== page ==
Complete list. :-(
Let the sun shine in!
Claude heads to New York upon receiving his draft notice, leaving the family ranch in Oklahoma. He arrives in New York where he is rapidly indoctrinated into the youth subculture before reporting in for boot camp.
My Ex's favourite movie. This is not why we broke up, but it should have been.
Although the final song is EPIC!.
Well, at least I now can get a better understanding of what the end of The 40-Year-Old Virgin was referencing. A few solid songs and sequences in this (Age of Aquarius/title song/ending), and solidly made, but not my thing overall. Interesting from a time capsule point of view. Could have used a stronger/more memorable cast. Looking at the date of release, Hair is actually a period piece, not being made in the moment of actual hippydom. The play was written closer to the actual movement, but 1979 seems a little late for this film. It's not like, say, Easy Rider, that came out right during the time of the counterculture. Interesting choice for Milos Foreman after the great One Flew Over the Cuckoo's Nest (and right before the also great Amadeus).
Watching this right now, today, for the first time makes it clear that the relevance for HAIR has long since passed. The songs you know are fine, but the rest just sound like a laundry list of synonyms for whatever hippie bullshit they're singing about at that particular moment. The core story is fine, it's just the way they go about it that's dated and borderline unwatchable.
Assim se faz um musical, gente.
On his way to Vietnam, midwesterner Claude lets himself be seduced by a company of New York hippies. Film adaptation of the hit 1968 musical was shot at the end of a decade when hardly anyone hoped for an Age of Aquarius anymore - which might explain why it still works so well to this day. Forman's nervous editing and camerawork find a miraculous balance between realism and allegory, allowing the film to carve hearts into its petrified dream.
Watched at Home on Netflix DVD
'Aquarius' soloist: When the moon is in the seventh house and Jupiter aligns with Mars, then peace will guide the planet and love will steer the stars. This is the dawning of the age of Aquarius.
Woof, Hud, Berger: Oh say, can you see my eyes? If you can, then my hair's too short.
Hair is a trip - a drug-fueled trip back to the time when hippies wanted to "Make Love, Not War". It's a cause I can get behind, but Hair undermines this cause by showing us a group of the most unlikable hippies who preach about social justice, but are too lost in the haze to really care about it.
The hits are all here, hits made widely popular by The 5th Dimension ("Aquarius/Let the Sunshine In"), The Cowsills ("Hair") and Three Dog Night ("Easy to Be Hard"). And then there's "Colored Spade", "Sodomy", "Black Boys" and "White Boys". Not sure why those didn't make it to the radio.
Whatever this movie lacks is pretty much made up for in the final moments. Men in uniform march into the dark belly of the beast... marching to their deaths... leaving their loved ones left behind to sing "Let the Sunshine In". I actually got goosebumps.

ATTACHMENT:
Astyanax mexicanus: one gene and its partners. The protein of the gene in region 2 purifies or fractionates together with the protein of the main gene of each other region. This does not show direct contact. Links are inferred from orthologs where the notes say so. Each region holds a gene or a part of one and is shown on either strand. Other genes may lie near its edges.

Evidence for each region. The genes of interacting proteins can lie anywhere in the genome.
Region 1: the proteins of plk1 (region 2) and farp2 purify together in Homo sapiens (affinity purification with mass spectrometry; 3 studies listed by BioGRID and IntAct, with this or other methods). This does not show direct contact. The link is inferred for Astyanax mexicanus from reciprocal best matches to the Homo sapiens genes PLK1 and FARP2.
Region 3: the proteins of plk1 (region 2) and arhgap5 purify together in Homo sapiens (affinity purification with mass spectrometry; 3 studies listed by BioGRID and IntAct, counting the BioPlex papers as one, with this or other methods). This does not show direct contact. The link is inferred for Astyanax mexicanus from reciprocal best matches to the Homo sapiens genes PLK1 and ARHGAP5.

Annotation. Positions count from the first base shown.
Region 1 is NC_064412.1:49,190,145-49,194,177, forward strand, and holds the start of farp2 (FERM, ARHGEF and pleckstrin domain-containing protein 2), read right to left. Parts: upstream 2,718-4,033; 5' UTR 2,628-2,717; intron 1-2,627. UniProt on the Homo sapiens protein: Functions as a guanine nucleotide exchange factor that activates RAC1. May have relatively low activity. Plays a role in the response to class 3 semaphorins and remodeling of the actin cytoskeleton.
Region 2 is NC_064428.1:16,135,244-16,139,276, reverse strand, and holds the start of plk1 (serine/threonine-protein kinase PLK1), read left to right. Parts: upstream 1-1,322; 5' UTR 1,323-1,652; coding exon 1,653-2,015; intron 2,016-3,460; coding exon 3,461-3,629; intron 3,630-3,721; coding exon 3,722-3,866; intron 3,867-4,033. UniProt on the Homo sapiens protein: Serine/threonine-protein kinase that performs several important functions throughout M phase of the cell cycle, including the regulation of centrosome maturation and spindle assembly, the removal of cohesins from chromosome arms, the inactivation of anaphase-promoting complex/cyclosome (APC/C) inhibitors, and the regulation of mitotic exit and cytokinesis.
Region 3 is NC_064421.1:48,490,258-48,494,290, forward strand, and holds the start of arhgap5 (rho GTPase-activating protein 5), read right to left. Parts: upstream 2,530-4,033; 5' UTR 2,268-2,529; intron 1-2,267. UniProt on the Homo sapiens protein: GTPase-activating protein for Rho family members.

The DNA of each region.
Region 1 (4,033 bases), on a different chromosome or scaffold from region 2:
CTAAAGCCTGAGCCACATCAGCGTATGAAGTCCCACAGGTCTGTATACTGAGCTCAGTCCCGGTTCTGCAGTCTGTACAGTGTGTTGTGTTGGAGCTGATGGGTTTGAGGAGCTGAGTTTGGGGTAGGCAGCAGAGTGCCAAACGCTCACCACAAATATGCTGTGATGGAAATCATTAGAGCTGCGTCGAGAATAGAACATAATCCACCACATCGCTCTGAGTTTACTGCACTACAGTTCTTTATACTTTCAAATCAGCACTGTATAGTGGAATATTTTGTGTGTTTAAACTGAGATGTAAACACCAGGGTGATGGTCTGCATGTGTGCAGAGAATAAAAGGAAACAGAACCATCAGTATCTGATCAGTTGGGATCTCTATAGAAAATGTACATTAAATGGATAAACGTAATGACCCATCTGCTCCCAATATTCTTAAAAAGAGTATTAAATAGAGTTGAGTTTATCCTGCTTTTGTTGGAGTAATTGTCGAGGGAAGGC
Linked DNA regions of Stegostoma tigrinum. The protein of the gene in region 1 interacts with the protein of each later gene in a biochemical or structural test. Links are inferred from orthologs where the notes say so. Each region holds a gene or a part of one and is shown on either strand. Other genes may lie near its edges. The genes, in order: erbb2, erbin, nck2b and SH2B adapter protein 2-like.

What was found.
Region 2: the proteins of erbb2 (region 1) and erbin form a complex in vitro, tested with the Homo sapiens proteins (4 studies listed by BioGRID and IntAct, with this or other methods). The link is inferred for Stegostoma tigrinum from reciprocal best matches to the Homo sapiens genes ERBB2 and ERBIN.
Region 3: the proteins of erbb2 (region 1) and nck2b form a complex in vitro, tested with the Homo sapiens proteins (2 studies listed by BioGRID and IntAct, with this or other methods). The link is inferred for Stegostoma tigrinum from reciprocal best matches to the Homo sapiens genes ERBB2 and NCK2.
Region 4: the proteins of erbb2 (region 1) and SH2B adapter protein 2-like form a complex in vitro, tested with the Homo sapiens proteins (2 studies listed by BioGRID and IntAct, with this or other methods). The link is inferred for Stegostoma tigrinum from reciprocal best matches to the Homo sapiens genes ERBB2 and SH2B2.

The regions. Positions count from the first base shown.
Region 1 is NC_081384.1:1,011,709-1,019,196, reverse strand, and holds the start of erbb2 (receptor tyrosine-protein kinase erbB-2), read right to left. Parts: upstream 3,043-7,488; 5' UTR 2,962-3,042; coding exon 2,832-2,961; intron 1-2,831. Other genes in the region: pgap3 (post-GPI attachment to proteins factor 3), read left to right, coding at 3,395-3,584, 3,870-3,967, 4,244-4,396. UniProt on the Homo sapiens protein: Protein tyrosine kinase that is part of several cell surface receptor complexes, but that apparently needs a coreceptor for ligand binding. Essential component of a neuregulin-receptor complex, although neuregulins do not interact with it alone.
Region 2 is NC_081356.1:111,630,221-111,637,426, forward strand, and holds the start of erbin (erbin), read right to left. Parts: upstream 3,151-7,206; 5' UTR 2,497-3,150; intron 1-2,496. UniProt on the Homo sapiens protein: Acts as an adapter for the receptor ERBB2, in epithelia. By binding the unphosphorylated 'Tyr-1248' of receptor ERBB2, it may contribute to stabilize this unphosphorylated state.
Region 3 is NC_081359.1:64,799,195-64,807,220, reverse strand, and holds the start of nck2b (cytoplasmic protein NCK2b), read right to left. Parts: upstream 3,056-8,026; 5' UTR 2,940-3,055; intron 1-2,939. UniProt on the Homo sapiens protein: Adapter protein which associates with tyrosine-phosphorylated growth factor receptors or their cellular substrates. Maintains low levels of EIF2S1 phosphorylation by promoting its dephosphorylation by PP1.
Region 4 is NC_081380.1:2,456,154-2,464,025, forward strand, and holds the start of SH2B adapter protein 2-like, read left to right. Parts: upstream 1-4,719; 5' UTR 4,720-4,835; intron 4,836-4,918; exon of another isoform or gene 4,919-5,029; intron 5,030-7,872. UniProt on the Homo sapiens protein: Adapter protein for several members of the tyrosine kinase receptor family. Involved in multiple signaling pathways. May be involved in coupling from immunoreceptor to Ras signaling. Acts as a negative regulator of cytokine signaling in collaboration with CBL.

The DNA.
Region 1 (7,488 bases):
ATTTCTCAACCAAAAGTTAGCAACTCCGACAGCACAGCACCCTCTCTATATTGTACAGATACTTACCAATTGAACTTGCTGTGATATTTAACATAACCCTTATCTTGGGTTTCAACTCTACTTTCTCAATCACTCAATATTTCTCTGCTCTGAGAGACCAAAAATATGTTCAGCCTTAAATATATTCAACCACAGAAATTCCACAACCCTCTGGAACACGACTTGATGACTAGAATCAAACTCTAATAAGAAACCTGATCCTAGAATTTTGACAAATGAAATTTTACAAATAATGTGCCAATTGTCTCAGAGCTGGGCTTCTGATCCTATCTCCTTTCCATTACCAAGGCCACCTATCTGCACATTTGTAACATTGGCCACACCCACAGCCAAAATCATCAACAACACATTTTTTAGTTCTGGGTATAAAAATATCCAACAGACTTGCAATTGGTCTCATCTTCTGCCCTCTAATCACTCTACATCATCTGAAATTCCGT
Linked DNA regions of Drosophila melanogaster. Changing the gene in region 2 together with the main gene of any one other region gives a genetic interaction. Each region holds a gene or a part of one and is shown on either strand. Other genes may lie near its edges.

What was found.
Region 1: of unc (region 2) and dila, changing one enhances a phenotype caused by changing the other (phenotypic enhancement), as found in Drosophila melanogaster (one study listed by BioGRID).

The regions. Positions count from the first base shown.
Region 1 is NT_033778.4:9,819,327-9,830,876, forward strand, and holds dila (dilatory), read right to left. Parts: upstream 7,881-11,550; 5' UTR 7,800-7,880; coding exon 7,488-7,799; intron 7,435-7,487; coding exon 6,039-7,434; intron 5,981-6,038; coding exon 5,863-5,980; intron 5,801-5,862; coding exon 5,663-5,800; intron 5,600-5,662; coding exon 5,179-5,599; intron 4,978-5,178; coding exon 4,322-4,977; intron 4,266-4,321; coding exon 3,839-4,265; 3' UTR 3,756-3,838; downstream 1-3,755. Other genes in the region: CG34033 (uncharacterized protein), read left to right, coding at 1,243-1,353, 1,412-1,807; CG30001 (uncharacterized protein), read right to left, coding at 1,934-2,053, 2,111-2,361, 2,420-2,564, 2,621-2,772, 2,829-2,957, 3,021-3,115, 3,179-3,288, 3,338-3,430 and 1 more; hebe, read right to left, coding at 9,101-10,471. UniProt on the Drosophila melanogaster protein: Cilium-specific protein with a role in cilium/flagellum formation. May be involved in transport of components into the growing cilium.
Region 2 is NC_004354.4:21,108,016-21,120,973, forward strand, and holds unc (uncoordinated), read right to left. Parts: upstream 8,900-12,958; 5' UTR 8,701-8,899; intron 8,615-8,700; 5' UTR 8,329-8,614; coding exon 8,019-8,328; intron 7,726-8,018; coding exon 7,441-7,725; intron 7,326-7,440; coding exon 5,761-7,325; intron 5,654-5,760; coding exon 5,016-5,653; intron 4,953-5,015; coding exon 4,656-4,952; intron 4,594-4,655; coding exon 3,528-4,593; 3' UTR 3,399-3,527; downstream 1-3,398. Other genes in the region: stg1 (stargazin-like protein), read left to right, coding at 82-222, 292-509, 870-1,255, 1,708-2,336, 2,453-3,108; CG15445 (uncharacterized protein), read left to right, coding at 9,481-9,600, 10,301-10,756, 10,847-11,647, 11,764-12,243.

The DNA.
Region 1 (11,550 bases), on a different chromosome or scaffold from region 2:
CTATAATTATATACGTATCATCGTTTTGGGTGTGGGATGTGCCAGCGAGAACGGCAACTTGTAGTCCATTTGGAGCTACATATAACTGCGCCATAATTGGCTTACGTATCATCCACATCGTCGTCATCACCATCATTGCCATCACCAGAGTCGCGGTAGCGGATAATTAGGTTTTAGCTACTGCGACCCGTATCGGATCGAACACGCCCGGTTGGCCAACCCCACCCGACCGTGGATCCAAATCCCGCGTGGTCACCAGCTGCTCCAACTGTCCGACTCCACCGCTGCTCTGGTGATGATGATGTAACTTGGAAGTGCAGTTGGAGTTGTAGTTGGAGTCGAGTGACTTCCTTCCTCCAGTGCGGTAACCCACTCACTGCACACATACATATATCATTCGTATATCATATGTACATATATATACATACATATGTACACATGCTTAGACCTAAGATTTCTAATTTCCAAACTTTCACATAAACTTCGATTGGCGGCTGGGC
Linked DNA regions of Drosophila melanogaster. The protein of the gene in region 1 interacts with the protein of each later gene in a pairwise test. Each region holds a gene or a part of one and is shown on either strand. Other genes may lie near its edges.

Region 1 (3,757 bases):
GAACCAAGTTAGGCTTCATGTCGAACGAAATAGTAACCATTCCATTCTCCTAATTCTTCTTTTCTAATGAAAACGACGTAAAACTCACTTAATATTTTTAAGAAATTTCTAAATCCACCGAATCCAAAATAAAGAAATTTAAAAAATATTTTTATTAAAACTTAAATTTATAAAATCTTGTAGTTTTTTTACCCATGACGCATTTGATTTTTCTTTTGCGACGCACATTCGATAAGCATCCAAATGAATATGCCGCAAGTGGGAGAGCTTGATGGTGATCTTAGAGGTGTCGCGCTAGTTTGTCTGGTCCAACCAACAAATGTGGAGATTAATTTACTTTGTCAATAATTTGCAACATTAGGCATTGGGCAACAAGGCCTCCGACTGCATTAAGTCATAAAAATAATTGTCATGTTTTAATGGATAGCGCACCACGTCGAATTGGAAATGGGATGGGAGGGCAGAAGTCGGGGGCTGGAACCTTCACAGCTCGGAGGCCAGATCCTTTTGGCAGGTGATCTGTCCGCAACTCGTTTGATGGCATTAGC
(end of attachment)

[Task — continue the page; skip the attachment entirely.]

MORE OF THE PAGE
Loved this as a kid. I guess I see some of the flaws in it now but still most of it is pretty entertaining.
This 1979 film seems dated, unlike the recent stage revival. The songs are fine and most are well sung by a good cast. Perhaps to make the characters less threatening, the hippies' rough edges are softened, often into comedy relief which lessen their impact. When the counter-culture group crashes an upscale party and Berger (Treat Williams) dances on a table, no dishes get broken in a scene staged like a routine sit-com, like many of the non-musical scenes. The police horses even dance during another song. Only the Central Park rally and the final scene have a strong impact.
Directed by Milos Forman, with Treat Williams, John Savage, Norma from ORANGE IS THE NEW BLACK, and a particularly horrible fellow whose striking resemblance to Jackie Rogers, Jr. will haunt your nightmares. "Unwatchable" would be a mild word for this movie, but it has its terrible fascination, like many an elaborately mounted display of utter cluelessness. It may be that, just as no one did more than Jack Webb to caricature the LAPD as an alien race of angry robots trying to inflict the social mores of 1948 on a helpless citizenry, only a Czech emigre director and his cast of forward-thinking, eager young actors and rock-music professionals working during the midpoint of the Jimmy Carter administration could have created…
Let the sunshine in...
All the characters are kind of the worst, but the choreography is so so good. Still.. They probably shouldn't have made this a movie. "Easy To Be Hard" is the best, but wish "Frank Mills" was included.
This list is the Letterboxd version of The Oxford History of World Cinema.
The book celebrates and chronicles over one…
UPDATE: I can't add any more titles (it's actually a limit set by Letterboxd). I may create another list to…